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Domestic vs Foreign (China, Russia, Mexico) Manufacturing

jwarrend wrote:

Obviously I'm exaggerating and oversimplifying in a huge way, but hopefully the point I'm trying to get at comes through...

You are, but it doesn't. The economic boost provided by a product occurs, mostly , in the country in which that product is sold, rather than the one in which it is manufactured. Every step of the chain has a higher markup than the previous one, and if I sell my products in the US, the money goes to my company, which is a US company. That helps the economy directly.

And, as a matter of fact, the workers in developed nations such as India and China are not the exploited workers you seem to imply. Wages are low therefor many reasons, the first and foremost of which is that their cost of living is, in absolute terms, far less than American averages.

Next, every worker in India and China has, on average, anywhere from ten to a thousand times the domestic competition for work. This keeps their individual value down for employers, and has nothing to do with systematic exploitation. After working as a freelance illustrator, I found the same thing. I couln't charge any normal rate becuase of the influx of competitors willing to work for dirt, or for nothing. There's always someone willing to work for less. And if that someone outnumbers you by a factor of ten, you'r pay will go down (India), or you will lose your job (the US).

Remember, Us companies chose to outsource work because Us workers were too expensive, and cut into their profit. Now that the manufacturing base is no longer domestic, it's foolish to dream it will ever return. The computer industry didn't loose out" to asian fabrication plants and Japanese management. The willingly moved their processes overseas so they could keep the lucerative end of the production chain (the final sale of a finished product) here in the US. That's where the money is. And that, in the end, is what is good for a country's economy.

Anonymous
Domestic vs Foreign (China, Russia, Mexico) Manufacturing

"Stand beside her, and guide her... Thru the night with a light from above!"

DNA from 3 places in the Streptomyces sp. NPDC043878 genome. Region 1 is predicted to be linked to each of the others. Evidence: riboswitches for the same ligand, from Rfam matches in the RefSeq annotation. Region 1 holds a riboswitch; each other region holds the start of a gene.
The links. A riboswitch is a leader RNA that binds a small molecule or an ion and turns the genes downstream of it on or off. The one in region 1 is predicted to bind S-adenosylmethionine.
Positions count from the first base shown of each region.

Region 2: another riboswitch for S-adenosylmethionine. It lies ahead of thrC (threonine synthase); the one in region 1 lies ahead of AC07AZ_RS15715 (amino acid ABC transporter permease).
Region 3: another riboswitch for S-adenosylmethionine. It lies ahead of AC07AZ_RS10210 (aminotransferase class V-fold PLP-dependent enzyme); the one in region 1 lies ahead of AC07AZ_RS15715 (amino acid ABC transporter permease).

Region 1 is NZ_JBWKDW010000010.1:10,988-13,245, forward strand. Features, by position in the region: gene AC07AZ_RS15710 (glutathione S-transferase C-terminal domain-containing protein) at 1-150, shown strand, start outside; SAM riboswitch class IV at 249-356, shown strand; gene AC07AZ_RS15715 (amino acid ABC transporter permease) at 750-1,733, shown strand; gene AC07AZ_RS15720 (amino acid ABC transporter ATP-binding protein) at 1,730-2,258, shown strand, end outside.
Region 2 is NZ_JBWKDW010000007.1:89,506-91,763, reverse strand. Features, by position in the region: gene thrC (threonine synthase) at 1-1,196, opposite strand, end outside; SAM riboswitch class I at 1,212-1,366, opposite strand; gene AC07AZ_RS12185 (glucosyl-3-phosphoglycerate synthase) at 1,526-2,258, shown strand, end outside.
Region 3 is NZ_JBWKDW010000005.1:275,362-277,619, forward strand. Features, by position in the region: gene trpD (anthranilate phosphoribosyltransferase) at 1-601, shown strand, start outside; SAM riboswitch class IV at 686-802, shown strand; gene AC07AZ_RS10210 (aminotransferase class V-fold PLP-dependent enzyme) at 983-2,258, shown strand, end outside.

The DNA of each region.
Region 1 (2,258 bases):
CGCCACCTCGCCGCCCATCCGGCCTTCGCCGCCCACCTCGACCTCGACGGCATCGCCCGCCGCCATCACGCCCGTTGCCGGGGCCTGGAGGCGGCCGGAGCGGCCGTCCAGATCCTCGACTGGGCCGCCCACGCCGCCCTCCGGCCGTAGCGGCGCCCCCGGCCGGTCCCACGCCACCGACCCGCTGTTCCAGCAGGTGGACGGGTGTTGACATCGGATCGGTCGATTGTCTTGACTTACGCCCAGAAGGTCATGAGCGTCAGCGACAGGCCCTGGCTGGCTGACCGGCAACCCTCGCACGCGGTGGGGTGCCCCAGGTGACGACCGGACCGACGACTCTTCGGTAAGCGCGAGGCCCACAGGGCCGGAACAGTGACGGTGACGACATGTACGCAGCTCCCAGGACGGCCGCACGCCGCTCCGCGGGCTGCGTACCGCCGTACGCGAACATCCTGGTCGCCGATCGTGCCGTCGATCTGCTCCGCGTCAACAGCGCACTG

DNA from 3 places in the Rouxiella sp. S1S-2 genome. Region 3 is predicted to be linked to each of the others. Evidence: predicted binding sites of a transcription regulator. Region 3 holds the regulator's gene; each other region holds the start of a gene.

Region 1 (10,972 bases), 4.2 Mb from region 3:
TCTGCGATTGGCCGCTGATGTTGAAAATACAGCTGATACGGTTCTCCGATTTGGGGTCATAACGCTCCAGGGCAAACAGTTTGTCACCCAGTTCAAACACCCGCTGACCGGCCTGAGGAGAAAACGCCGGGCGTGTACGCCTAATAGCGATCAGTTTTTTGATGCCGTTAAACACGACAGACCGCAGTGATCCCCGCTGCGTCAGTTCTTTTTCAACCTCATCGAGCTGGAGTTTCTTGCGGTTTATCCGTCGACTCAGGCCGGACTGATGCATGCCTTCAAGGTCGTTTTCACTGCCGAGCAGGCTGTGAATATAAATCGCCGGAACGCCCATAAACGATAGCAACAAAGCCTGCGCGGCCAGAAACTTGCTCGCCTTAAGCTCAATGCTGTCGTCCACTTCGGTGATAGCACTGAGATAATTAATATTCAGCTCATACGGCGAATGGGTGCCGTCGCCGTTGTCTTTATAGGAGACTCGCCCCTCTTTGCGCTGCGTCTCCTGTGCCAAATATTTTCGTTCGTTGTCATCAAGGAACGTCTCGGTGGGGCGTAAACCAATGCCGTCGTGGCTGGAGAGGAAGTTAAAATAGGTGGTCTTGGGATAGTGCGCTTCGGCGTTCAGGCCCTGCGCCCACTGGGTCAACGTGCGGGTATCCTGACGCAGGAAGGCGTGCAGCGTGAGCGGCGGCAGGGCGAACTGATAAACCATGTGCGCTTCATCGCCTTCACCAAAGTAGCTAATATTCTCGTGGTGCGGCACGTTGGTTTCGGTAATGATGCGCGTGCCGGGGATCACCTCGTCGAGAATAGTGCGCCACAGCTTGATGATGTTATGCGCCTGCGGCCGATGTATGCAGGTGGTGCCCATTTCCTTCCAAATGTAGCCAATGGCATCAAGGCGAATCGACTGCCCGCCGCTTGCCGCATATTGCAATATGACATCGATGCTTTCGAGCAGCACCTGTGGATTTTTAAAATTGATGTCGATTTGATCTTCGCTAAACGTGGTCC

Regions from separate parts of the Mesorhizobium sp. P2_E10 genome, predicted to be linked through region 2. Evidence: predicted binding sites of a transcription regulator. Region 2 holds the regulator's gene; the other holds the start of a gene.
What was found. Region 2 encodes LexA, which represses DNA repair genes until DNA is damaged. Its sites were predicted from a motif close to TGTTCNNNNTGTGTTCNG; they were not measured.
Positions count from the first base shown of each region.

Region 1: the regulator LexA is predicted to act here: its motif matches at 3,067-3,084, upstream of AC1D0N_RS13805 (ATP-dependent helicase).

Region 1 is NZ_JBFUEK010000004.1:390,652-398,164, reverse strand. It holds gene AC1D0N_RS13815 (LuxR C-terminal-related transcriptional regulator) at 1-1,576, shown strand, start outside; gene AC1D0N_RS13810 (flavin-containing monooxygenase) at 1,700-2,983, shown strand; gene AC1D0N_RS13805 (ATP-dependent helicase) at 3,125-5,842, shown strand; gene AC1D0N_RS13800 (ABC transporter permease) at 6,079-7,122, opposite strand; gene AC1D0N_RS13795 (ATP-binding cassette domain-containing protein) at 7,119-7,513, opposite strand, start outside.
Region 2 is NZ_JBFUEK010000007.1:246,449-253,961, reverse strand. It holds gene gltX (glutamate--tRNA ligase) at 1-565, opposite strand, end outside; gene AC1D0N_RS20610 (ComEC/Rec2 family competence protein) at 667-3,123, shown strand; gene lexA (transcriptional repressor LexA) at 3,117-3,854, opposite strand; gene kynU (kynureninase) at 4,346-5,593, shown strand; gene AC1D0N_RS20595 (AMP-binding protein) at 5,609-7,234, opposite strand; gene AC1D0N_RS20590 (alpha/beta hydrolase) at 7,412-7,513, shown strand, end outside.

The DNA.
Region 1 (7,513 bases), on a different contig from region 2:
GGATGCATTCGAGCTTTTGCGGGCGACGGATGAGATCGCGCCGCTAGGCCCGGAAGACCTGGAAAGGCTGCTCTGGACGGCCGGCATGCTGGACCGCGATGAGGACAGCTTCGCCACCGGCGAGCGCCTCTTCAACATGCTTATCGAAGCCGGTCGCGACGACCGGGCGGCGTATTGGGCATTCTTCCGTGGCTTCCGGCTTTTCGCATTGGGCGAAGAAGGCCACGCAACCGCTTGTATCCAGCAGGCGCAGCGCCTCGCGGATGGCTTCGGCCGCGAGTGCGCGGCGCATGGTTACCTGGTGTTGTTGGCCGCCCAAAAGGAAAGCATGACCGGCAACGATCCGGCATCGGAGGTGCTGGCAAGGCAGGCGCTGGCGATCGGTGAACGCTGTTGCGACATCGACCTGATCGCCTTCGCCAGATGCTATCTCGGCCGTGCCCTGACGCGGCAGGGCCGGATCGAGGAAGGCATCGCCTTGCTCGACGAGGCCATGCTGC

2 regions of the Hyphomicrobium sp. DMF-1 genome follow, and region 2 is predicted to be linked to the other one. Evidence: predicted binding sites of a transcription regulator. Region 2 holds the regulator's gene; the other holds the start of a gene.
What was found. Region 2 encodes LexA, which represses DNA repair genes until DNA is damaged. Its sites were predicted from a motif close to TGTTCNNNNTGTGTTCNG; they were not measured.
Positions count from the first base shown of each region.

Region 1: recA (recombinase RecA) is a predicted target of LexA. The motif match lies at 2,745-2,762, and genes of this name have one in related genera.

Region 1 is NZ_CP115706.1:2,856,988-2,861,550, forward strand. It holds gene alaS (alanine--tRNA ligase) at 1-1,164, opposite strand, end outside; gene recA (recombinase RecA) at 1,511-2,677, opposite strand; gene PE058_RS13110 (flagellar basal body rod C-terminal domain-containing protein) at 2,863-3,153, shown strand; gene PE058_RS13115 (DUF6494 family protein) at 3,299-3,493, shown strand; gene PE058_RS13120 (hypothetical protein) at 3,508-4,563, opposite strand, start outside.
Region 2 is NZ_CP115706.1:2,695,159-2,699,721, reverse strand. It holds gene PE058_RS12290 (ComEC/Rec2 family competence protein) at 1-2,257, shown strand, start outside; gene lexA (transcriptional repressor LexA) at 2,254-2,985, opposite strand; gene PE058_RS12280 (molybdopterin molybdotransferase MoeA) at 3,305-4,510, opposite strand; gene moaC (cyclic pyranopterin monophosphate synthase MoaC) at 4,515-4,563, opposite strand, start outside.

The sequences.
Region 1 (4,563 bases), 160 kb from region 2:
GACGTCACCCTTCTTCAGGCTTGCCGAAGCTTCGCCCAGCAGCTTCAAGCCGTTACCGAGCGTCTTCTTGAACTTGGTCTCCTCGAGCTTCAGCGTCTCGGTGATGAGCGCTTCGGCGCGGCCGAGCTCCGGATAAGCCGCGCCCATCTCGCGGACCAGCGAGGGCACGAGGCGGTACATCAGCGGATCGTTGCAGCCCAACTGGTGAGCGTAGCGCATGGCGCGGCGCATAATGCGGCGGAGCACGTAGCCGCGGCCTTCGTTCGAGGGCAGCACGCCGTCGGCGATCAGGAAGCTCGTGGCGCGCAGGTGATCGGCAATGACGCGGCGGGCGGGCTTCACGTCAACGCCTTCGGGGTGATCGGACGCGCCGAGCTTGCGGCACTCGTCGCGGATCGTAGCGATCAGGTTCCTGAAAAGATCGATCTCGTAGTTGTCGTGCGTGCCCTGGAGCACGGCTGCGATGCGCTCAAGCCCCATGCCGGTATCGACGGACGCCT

Come on... Everybody!

FastLearner
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Domestic vs Foreign (China, Russia, Mexico) Manufacturing

Let's be careful with the politics, folks. It does affect production decisions, I know, and so I think it's ok to mention. Just be careful it doesn't turn to personal attacks (or even just broad attacks, like "people who belong to party X are").

So far so good!

-- Matthew

Anonymous
Domestic vs Foreign (China, Russia, Mexico) Manufacturing

Quote:
developed nations such as India and China

And not to be a skunk at everyone's garden party here, but the term *developed* may be a little subjective in the above cases, based on my travel experiences.

Hedge-o-Matic
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Domestic vs Foreign (China, Russia, Mexico) Manufacturing

Well, by developed, I was refering to the production base, which is pretty sophisticated in both countries. Granted, there are plenty of places in these countries that are very backwards, but travel through South Dakota and you'll wonder what country you're in, sometimes, too. Just kidding, South Dakota!

Personally, I'd love to use domestic manufacturing, don't get me wrong. I just find the pricing prohibitive, sicne the quality doesn't seem to be any higher.

But this touches on another subject altogether, that I'm very interested in for my educational games company: foriegn markets. I think that if we could get our games into either contry in an effective way, it would be huge. does anyone here have nay idea whant the boardgame "culture" is like in India, China, or South America? Or, for that matter, the educational games market?

Anonymous
Domestic vs Foreign (China, Russia, Mexico) Manufacturing

In India Video Games are low low low

In both countries American Films are HUGE.

Thats about the extent of my knowledge in those areas, which is of course no help to you.

With electronic games so weak, I wonder if board games are the rage, if anything is at all.

American Movie Themed Board Games.... now we're on to something... anyway...

I can add that India is a funny funny place regarding the internet and technology. Everyone (including my Indian acquaintances) knows how Indians are very lets say visable in the American IT landscape... but actually in India itself... they are almost non existant, you can barely get a dial up connection and the internet is occasionally stable at best. It is such an amazing contrast.

Has to do with America paying the highest wages of course, so they learn all they can, and then head for the promised land.

The consequences are more appearant everyday, for both countries.

Anyway, back to board games...